Is a serious pre-season crisis looming for Hull City?

As an outsider looking in, having a multi-millionaire chairman who has a passion for the area that ‘adopted’ him and who helped get the team to an FA Cup final and delivered Premier League football seems a perfect fit for a football club and its fans.

Yet for fans of Hull City, the departure of Steve Bruce is the latest in a long line of incidents at their beloved football club the blame for which some fans lay directly at the feet of owner Assem Allam and his family.

Initial speculation was that Bruce was heading up the A19 to retake control at the Stadium of Light following the departure of Sunderland’s Sam Allardyce – the man who beat him to the England job. The subsequent appointment of David Moyes put paid to that idea.

So why exactly did Bruce leave the team he guided back into the Premier League less than a month before the start of the 2016/17 season?

A reported breakdown in the relationship between the former Manchester United captain and vice-chairman Ehab Allam is one rumoured part of the puzzle. But whilst another promoted club Middlesbrough have been the busiest Premier League club to date during the transfer window, the Tigers are yet to make a summer signing.

The club remains up for sale but recently talks to formalise a takeover have been put on hold by the Allams, strangely, until September. Assem Allam himself has previously said that he will pull out of the club unless he can change the name to Hull Tigers, a plan that has divided the fanbase. His comment regarding what those who support the ‘City Til I Die’ can do did nothing to repair the broken relationship.

Some fans have not seen a match in over two years stating that they will never cross the threshhold of the KC Stadium again until Allam leaves the club for good. And they are passionate about that.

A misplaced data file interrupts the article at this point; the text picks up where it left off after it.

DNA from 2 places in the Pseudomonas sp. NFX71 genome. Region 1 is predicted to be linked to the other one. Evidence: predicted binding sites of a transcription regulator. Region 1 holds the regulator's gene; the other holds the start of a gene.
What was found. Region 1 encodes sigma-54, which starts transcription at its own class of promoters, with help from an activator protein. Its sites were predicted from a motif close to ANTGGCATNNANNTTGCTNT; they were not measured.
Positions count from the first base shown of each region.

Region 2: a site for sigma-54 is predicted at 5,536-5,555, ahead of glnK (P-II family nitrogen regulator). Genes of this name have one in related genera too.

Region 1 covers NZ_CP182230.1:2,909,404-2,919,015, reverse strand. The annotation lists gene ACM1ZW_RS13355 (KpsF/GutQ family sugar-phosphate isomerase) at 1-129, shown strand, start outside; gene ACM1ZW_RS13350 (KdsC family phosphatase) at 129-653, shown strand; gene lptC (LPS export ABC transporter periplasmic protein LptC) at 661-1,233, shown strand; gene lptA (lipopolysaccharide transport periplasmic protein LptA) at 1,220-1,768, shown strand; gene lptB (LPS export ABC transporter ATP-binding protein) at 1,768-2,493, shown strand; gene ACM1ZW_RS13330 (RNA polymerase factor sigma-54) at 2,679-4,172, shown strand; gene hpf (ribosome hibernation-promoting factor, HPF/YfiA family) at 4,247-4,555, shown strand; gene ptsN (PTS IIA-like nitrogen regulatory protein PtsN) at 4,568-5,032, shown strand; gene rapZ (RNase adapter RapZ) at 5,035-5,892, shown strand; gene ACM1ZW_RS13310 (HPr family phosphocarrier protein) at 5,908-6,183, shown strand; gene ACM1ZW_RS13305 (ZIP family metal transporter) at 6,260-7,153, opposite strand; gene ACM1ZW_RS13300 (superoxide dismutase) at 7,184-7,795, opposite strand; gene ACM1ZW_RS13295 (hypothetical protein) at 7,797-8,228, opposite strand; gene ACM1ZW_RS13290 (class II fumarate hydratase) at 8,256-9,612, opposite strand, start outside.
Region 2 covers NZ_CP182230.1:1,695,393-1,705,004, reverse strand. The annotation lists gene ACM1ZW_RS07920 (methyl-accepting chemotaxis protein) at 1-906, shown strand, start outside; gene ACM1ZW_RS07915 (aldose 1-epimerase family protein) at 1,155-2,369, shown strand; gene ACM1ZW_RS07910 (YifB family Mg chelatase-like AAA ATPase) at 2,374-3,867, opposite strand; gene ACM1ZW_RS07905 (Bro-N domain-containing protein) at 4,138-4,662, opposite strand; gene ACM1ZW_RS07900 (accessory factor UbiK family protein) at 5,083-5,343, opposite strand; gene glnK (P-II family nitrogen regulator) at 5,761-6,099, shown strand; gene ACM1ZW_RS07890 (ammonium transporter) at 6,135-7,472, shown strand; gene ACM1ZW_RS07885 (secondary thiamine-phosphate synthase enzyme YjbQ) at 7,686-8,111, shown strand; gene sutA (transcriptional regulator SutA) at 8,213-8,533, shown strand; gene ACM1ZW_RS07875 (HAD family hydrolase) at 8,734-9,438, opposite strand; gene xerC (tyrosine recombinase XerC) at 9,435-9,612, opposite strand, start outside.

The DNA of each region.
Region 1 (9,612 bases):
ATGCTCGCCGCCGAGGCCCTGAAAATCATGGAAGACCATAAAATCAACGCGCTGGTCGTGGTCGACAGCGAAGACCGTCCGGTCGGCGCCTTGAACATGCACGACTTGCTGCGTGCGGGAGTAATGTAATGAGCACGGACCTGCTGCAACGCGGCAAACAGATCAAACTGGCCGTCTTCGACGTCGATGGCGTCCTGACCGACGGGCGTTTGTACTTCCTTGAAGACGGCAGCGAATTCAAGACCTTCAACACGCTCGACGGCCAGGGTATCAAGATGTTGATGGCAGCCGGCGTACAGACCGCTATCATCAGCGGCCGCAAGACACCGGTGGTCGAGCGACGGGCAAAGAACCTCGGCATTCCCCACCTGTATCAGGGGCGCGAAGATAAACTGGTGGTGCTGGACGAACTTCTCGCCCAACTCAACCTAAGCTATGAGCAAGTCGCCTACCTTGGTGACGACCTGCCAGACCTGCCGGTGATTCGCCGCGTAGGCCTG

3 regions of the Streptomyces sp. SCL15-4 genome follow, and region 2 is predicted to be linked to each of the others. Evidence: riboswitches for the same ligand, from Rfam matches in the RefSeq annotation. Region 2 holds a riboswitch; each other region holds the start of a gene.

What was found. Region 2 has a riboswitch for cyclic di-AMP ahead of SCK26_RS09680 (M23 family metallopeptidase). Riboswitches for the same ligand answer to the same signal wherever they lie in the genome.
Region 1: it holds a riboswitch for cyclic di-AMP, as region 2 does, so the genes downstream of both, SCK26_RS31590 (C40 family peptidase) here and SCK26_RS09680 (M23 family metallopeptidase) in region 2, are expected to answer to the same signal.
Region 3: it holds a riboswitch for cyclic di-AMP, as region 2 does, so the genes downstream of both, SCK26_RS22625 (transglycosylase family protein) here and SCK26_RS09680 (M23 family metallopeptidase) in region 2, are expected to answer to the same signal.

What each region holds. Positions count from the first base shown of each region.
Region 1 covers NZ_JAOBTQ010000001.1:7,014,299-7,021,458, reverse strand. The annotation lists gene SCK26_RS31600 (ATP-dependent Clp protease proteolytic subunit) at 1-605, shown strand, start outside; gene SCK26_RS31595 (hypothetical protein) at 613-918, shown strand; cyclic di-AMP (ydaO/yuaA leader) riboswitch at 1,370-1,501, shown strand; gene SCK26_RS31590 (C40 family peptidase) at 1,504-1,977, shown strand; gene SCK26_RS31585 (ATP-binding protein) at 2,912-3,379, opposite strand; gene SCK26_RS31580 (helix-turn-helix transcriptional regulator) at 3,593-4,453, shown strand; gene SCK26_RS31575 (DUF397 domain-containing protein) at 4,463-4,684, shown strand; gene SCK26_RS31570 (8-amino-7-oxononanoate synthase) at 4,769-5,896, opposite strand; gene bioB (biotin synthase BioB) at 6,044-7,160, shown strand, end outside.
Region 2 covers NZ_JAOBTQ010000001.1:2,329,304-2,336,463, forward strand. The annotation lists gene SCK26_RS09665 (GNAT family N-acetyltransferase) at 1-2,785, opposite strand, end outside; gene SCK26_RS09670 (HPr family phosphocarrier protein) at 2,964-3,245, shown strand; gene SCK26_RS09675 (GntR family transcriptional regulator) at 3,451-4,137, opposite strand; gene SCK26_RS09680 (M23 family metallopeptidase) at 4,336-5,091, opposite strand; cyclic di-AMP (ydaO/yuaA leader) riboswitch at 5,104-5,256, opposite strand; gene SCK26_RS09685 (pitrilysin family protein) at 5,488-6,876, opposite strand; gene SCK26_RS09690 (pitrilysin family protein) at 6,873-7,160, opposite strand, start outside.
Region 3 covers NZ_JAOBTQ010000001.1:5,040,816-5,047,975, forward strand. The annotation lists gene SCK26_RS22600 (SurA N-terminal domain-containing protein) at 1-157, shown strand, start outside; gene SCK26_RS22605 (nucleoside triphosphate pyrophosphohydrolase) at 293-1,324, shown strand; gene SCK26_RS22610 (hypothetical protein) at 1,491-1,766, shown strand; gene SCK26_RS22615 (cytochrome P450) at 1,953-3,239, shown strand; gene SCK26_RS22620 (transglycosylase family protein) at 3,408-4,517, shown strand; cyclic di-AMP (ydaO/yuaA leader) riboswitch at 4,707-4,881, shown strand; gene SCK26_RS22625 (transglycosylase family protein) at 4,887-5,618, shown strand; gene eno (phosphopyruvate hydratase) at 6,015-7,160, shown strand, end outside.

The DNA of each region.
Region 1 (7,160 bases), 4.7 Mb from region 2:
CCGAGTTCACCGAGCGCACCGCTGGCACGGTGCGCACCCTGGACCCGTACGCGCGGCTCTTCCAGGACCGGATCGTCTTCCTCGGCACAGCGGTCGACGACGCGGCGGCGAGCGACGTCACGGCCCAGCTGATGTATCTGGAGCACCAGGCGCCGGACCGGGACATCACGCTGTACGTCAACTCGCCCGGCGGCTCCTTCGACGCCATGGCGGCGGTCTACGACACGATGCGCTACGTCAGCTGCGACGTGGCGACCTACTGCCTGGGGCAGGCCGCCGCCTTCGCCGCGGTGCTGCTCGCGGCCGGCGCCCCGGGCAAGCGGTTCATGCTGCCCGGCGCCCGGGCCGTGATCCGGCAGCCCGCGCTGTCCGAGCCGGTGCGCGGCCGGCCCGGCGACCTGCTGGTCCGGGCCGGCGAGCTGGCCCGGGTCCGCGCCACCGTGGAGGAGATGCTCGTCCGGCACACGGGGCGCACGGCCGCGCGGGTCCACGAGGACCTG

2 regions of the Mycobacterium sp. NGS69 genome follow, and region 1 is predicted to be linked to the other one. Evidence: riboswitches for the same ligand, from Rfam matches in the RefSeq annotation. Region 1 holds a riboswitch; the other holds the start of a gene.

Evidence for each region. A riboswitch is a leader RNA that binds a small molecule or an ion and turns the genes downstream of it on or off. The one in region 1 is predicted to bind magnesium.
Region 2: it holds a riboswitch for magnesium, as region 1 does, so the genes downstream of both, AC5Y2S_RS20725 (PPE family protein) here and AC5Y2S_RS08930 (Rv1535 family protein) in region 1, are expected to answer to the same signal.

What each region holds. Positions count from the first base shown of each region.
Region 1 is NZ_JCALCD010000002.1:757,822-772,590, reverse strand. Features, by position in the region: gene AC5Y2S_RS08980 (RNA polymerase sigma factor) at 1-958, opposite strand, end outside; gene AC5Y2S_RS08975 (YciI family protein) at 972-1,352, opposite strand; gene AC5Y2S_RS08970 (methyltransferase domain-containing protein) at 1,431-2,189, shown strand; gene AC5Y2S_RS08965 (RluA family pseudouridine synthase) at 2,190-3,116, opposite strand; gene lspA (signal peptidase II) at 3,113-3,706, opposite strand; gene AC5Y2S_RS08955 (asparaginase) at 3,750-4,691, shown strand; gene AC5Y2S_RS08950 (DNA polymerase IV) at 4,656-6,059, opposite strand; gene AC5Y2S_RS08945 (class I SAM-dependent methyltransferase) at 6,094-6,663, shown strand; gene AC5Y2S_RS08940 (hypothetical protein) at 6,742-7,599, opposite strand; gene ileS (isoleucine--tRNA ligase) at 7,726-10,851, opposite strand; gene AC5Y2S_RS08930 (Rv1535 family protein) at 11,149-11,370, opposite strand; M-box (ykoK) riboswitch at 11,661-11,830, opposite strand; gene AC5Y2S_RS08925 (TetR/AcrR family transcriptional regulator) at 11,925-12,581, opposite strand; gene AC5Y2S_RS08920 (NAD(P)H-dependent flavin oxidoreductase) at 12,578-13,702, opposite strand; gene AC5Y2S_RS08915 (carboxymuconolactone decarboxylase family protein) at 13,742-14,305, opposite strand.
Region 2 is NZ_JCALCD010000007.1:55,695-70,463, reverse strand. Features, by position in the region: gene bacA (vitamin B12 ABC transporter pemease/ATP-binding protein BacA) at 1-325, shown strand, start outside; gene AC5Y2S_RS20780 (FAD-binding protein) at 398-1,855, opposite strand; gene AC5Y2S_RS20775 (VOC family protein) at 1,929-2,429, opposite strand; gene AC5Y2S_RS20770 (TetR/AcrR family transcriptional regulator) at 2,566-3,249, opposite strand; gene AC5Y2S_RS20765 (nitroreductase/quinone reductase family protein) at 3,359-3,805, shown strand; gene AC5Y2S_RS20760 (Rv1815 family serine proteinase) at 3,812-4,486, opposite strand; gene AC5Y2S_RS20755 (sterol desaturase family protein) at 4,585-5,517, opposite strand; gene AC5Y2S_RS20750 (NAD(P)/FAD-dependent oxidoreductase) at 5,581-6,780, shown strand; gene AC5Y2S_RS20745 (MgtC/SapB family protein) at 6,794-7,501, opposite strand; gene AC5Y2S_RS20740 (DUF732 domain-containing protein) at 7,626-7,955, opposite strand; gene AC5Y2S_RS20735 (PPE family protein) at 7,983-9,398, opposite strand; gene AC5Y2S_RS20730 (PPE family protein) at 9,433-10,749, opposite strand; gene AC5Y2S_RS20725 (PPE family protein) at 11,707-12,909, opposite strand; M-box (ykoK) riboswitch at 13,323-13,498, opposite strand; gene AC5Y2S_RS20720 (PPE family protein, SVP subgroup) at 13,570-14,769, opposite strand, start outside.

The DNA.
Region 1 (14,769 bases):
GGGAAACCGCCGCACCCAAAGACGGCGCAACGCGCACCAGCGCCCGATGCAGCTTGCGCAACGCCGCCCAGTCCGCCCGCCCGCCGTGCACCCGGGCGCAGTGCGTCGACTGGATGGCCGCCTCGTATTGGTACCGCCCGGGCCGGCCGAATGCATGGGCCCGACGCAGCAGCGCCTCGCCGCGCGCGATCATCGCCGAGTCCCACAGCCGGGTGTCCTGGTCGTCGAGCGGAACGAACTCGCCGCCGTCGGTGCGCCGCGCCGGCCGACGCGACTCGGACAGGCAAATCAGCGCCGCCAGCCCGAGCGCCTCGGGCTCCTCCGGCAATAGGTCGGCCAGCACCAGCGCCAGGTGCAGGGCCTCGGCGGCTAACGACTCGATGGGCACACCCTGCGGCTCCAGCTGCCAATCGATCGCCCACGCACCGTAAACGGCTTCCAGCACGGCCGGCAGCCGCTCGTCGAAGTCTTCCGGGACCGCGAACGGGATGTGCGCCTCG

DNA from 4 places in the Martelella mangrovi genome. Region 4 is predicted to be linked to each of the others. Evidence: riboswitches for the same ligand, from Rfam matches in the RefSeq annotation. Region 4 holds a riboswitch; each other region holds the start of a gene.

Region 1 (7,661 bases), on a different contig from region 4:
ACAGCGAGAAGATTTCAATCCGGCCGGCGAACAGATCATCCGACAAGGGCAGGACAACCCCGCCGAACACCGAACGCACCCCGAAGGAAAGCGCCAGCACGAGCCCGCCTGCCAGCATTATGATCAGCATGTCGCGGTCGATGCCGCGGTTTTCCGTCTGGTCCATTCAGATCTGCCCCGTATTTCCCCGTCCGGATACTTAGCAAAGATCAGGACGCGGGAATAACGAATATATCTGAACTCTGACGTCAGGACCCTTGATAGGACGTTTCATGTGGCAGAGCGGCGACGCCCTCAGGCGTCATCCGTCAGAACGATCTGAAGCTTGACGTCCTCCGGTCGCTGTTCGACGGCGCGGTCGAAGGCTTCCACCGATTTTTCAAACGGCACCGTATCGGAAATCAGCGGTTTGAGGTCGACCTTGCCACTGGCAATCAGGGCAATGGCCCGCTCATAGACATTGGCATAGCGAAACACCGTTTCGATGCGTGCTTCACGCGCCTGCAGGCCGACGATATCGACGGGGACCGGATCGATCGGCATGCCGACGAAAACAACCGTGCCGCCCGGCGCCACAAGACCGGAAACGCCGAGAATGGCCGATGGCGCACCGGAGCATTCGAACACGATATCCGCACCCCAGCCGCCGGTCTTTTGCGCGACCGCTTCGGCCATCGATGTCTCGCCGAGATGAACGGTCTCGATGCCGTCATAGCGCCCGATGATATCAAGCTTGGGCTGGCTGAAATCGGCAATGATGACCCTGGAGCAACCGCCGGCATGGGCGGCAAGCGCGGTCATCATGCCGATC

Allam is first and foremost a businessman. He sees a deal; he makes it. He sees the opportunity to make some money; he takes it. There is an undertone on the Humber that may end very well or very badly for Hull City depending on the outcome or the point of view of the fan.

The Premier League means one thing – money. So far this summer, Allam has not allowed Bruce to spend any. Having put takeover talks on hold, a speculator could think that Allam has a plan.

A year in the Premier League is worth in excess of £100m to the club. Accounts vary as to how much Allam is ‘into the club’ for in terms of monetary investment and or loans. He has tried and failed on two occasions to change the name against the wishes of a large number of fans who were there before he came in and will be there after he leaves. He has clearly stated an intention to dispose of the club no matter what that means, including simply letting it go the wall.

If Hull City survive in the Premier League without spending an awful lot (or anything at all), Allam could have his money back and an attractive investment to a potential buyer.

If they go down, Allam could have his money back and then let the club go for a song irrespective of what that means to the Tigers.

A chairman who tells fans who disagree with him that they ‘can die as soon as they like’ is capable of anything.

This is, of course, pure speculation and simply a thought process followed to its ultimate conclusion. There is no proof nor rumour that this has even been considered by the owners. But if the writer is capable of this thought process, then who knows who else is, including the Allams?

Assem Allam is a divisive figure in Hull; very much a Marmite man. It is still in his hands as to whether the club becomes flavour of the month or comes to a sticky end. And possibly that more than anything else meant that Steve Bruce saw the writing on the wall and decided that enough was enough.

The truth will come out someday… possibly.

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